Research: from learning to creating

We’re conditioned from an early age to tackle problems that are provided to us by our teachers, parents, etc. But I now appreciate that it isn’t enough to just solve a problem (as we often do in maths, and the best mathematicians are invariably the best problem-solvers). In good research, the ideas have to be original and the results have to be interesting; in a PhD, a major goal is to generate a ‘good’ problem before even tackling one.

This provoked a shift in mindset early in my research career; no longer was I looking just for interesting topics to study, now I had to find gaps and formulate interesting hypotheses. “What about X? Has anyone done Y before?” Sometimes — after many hours reviewing existing literature — I’d get excited about a potential question, only to do the dreaded Google search and find that someone has already got there. These days, it would be nice to have the same time and headspace to be so blissfully naïve! So, to do good research, we must ask a good question.

But how to do that? Here are just two ways that I use to find that elusive question.

  1. Combine many existing areas. E.g., apply some algorithm A to investigate a biological application (instead of the application that A was originally used for). That is, ask, “What if I did this…?” and play around with different combinations (This is also what interdisciplinarity might look like, and is what we are encouraging our students to try at The London Interdisciplinary School, though it has to be a little more structured than boundless ‘playing’.)
  2. Keep reading, thinking, and writing. I used to devote one day a week to reading and thinking (yes, it was even in my timetable as such!), and only while writing this post did I realise that playing might straddle 1 and 2; for the scientist, playing means experimenting with different models and parameters, but generally, playing is about being a little carefree and doing all the supposedly silly things that one would be too embarrassed to do in good company!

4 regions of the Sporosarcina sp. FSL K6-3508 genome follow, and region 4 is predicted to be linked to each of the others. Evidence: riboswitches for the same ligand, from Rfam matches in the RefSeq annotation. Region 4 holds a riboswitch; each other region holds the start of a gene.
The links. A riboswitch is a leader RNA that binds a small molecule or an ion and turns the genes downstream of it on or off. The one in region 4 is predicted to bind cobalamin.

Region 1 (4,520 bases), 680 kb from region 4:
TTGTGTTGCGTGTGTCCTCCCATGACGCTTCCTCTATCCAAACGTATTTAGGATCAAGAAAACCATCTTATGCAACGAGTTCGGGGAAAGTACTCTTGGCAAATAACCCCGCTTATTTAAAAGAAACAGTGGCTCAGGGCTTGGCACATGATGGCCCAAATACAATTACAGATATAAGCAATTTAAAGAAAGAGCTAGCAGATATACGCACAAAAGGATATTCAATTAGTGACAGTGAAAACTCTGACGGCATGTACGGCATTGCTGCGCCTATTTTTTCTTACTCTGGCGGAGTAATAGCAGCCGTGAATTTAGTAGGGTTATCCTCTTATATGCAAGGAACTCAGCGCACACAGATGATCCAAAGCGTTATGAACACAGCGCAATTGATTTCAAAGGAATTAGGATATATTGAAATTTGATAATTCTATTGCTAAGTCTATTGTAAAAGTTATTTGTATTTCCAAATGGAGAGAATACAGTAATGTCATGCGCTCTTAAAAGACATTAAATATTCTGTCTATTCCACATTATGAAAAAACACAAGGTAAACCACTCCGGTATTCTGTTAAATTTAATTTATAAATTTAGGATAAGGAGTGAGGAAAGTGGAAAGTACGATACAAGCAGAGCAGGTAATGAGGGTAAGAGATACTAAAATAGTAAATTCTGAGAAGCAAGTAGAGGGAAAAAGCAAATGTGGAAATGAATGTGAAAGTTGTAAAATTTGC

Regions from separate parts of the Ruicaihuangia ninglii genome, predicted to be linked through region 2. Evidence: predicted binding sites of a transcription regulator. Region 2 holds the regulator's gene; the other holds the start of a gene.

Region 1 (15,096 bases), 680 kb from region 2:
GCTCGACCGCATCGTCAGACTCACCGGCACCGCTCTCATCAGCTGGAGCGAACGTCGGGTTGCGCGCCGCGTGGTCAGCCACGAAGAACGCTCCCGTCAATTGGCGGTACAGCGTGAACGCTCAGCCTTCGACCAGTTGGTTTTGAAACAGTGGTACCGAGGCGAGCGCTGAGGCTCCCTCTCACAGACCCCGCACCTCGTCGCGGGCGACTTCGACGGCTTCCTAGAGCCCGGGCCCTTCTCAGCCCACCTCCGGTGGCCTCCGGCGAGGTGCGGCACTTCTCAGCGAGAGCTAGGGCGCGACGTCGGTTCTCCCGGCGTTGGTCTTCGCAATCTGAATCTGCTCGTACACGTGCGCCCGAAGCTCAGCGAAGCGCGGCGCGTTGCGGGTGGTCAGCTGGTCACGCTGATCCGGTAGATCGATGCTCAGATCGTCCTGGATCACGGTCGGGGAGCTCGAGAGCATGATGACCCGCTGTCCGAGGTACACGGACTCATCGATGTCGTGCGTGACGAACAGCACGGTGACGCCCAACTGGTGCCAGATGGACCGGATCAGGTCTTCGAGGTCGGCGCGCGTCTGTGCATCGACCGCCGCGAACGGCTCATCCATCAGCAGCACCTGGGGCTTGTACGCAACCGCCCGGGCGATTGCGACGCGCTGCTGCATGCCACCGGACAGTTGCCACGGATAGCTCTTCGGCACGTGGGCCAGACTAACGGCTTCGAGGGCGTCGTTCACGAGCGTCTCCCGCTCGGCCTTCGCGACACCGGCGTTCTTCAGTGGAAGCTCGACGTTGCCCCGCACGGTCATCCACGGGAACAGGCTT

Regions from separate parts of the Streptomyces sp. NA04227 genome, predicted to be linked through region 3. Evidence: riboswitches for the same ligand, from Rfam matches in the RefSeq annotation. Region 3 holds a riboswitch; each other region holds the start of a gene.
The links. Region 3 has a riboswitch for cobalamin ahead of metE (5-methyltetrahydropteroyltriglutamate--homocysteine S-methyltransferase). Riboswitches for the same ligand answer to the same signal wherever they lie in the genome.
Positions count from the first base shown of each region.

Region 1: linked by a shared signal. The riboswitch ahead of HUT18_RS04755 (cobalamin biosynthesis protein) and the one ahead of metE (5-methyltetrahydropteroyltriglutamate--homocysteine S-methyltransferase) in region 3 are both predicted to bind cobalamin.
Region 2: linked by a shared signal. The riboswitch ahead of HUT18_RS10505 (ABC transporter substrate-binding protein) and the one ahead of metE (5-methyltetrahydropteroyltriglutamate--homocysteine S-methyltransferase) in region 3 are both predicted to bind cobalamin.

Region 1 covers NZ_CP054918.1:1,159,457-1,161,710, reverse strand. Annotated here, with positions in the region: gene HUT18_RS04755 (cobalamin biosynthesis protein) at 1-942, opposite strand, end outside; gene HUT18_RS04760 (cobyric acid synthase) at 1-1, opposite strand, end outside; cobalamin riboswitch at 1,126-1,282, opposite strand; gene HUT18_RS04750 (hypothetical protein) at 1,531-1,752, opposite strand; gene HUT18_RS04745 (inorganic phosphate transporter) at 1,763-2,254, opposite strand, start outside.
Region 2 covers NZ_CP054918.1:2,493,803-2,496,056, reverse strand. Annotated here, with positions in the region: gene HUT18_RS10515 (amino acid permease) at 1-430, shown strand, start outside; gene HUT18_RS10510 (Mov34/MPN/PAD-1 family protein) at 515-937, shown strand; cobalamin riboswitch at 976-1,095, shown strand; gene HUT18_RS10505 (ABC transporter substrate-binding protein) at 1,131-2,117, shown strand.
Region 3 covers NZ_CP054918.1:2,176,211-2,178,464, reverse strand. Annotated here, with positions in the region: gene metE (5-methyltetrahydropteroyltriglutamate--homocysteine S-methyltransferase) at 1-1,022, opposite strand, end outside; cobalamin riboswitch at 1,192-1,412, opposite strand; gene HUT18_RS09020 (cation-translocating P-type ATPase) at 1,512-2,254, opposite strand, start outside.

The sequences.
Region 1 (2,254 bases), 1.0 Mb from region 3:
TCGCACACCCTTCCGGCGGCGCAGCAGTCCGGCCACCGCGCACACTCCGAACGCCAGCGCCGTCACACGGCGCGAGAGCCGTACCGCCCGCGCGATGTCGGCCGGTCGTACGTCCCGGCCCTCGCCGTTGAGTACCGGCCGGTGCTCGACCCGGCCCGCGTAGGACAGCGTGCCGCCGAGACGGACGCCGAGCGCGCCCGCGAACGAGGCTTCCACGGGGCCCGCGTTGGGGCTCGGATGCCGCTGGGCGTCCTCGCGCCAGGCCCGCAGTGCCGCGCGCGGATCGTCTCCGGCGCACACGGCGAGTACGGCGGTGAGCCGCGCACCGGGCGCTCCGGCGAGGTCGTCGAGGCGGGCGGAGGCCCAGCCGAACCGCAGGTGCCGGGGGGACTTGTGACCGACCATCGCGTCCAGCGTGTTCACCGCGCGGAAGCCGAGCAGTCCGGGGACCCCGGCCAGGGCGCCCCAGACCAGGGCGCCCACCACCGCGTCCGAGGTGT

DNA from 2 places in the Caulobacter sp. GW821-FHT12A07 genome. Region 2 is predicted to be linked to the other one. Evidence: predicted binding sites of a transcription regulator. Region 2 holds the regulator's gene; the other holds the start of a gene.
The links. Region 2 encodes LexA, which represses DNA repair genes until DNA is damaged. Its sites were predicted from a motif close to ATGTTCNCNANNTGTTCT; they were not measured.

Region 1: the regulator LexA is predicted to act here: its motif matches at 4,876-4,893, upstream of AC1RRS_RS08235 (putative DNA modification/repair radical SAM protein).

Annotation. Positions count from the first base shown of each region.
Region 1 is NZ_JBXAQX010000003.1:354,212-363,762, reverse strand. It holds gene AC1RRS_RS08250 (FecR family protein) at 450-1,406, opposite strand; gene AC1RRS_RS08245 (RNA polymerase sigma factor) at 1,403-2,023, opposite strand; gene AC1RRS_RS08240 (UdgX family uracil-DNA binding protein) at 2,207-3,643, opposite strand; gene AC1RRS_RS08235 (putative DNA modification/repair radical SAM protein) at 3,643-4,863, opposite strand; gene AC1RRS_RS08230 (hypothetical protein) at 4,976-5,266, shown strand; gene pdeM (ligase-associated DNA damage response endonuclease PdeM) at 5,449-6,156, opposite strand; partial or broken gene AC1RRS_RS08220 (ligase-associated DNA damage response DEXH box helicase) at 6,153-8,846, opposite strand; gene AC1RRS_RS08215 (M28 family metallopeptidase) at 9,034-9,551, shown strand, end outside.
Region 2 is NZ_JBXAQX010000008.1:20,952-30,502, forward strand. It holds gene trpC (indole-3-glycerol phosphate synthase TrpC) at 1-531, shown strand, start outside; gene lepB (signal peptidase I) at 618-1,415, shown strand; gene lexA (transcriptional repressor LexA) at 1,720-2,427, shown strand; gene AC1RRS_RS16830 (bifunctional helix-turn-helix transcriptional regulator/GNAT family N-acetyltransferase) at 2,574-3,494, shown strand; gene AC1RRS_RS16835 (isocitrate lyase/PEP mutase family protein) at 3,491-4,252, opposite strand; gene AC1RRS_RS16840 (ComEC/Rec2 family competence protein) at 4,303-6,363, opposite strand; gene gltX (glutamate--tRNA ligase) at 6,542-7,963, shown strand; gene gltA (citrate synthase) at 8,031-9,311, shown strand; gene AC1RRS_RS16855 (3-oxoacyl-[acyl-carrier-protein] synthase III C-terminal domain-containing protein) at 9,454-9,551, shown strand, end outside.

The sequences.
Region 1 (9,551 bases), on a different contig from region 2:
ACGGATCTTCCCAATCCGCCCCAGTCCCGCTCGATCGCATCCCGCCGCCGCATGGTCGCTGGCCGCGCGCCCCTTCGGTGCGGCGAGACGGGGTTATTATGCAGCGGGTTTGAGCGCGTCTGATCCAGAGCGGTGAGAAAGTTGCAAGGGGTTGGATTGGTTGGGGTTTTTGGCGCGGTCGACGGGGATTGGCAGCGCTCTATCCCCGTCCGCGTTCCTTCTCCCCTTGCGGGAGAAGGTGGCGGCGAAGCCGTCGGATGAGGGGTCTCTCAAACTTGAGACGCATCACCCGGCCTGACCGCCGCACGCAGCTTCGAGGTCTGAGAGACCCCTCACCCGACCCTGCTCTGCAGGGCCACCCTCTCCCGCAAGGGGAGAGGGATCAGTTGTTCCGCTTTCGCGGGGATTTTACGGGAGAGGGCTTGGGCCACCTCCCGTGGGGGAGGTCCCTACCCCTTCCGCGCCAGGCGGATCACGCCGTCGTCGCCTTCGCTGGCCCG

In both of the above, a lot of time must be invested. But I think most researchers are prepared for this; to read, to try new and outlandish things, and repeat many times over many months. As frustrating as that might seem, that time is spent accruing knowledge and expertise, so it’s not wasted; indeed, the first year’s work of my PhD was like this but the bulk of it still went into the first chapter of my thesis, though I didn’t get to my research question until halfway through my second year!

Image: Julian Finney/Getty Images Europe/Getty Images
Is Lionel Messi doing research when he creates beautiful moments in football?

For the lucky ones, a good question or problem finds them at little cost, but I don’t think this is the full story. Malcolm Gladwell’s ten-thousand hour rule has its critics, but surely there’s merit to the idea of practising to build intuition. Just as geniuses such as Albert Einstein, The Beatles and Roger Federer invested a lot of time learning their trade — the uninteresting stuff like solving equations, performing in front of crowds, mastering a tennis stroke — when the novelty and creativity ‘falls out of the sky’ into our laps, it is often because we’ve built up the ability and intuition to know how to catch it. Good researchers trust and revel in the long process of thinking, reading, playing with and tackling other problems that ultimately were given to us by our textbooks, parents and teachers.

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